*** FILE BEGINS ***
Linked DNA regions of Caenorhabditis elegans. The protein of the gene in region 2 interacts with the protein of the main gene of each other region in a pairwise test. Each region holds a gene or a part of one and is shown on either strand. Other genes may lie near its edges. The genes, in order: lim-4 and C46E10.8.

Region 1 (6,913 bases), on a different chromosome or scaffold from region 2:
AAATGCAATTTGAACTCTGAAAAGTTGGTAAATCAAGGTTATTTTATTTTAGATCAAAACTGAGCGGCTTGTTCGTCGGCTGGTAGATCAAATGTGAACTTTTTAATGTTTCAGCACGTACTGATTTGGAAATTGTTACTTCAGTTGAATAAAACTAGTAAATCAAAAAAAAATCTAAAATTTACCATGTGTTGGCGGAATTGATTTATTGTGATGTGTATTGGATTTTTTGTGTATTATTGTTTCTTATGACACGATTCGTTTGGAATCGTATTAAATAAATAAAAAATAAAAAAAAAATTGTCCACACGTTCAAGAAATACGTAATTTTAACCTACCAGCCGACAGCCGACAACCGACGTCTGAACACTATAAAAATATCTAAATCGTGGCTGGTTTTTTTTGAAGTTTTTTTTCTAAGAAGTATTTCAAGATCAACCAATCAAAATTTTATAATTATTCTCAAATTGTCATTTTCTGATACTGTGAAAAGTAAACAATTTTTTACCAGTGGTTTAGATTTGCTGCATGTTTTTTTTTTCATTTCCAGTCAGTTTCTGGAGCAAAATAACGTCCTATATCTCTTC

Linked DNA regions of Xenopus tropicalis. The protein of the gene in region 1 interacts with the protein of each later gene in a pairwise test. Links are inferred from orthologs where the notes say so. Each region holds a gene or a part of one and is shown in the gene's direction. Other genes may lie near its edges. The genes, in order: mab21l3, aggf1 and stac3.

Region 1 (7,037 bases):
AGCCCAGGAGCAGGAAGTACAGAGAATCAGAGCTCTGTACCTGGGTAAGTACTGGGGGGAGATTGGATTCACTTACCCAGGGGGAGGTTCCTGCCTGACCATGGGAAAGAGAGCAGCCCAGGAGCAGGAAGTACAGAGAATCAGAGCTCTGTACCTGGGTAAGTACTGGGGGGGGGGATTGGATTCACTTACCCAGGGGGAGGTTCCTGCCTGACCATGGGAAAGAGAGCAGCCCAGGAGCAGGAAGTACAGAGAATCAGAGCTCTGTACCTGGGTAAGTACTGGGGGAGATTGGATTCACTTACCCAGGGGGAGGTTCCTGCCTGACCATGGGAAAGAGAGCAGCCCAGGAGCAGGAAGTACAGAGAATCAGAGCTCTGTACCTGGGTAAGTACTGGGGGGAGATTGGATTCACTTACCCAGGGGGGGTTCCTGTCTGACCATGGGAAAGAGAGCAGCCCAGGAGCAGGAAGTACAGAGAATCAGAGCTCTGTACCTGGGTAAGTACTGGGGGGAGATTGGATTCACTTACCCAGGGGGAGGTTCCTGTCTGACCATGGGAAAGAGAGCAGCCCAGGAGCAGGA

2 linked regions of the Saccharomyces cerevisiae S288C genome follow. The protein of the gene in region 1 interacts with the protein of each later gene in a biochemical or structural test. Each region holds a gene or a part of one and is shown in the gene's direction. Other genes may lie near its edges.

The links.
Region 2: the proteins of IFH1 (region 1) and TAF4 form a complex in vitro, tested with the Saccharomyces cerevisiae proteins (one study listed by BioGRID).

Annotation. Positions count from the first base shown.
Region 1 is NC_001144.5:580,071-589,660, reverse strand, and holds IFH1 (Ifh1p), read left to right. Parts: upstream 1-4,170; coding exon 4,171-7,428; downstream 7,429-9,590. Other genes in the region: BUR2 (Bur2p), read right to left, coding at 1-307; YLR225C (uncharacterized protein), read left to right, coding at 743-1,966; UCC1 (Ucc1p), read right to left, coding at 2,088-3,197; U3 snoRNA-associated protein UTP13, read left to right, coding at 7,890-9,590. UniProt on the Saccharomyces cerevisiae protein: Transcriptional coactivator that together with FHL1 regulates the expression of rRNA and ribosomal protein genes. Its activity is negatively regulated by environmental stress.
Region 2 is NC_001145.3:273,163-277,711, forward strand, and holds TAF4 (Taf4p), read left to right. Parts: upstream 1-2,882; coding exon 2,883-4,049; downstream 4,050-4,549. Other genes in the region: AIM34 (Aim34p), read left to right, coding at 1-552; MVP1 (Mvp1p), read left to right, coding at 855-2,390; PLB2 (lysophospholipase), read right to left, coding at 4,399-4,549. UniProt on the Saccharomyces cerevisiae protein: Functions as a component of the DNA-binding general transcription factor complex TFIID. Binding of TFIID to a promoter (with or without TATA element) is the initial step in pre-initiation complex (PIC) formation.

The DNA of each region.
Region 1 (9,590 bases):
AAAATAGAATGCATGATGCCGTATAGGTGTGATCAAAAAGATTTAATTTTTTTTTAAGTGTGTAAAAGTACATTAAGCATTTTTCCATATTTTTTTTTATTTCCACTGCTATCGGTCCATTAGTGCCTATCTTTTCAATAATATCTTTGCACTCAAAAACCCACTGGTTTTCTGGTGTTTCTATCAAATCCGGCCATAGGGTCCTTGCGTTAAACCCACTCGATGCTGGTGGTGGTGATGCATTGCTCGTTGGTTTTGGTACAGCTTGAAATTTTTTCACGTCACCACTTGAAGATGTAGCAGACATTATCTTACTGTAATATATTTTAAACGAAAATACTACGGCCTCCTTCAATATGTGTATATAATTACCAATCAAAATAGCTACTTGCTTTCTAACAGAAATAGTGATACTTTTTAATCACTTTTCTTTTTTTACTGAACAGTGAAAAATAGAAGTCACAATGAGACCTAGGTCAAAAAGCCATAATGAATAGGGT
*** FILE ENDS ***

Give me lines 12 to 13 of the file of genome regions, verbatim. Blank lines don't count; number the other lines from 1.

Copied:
Region 2 is NC_001145.3:273,163-277,711, forward strand, and holds TAF4 (Taf4p), read left to right. Parts: upstream 1-2,882; coding exon 2,883-4,049; downstream 4,050-4,549. Other genes in the region: AIM34 (Aim34p), read left to right, coding at 1-552; MVP1 (Mvp1p), read left to right, coding at 855-2,390; PLB2 (lysophospholipase), read right to left, coding at 4,399-4,549. UniProt on the Saccharomyces cerevisiae protein: Functions as a component of the DNA-binding general transcription factor complex TFIID. Binding of TFIID to a promoter (with or without TATA element) is the initial step in pre-initiation complex (PIC) formation.

The DNA of each region.